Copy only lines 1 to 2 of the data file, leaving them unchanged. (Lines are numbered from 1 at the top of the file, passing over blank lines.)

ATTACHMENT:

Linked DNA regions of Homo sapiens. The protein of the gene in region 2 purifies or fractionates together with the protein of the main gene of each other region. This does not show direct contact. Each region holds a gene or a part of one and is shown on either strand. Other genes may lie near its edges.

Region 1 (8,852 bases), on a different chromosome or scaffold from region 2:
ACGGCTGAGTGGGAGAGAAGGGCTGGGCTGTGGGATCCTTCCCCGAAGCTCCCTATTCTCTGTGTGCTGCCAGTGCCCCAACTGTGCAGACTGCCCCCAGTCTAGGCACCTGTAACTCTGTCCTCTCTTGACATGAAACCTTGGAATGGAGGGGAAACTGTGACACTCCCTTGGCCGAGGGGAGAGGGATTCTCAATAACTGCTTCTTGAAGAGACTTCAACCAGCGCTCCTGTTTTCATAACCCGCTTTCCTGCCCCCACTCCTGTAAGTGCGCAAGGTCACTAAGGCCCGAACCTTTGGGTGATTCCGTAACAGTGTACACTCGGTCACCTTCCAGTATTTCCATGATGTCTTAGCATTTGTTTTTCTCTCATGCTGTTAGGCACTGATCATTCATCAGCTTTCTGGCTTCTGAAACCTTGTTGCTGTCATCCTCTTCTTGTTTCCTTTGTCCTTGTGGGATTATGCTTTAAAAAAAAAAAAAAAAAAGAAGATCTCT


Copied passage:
Linked DNA regions of Homo sapiens. The protein of the gene in region 2 purifies or fractionates together with the protein of the main gene of each other region. This does not show direct contact. Each region holds a gene or a part of one and is shown on either strand. Other genes may lie near its edges.

Region 1 (8,852 bases), on a different chromosome or scaffold from region 2: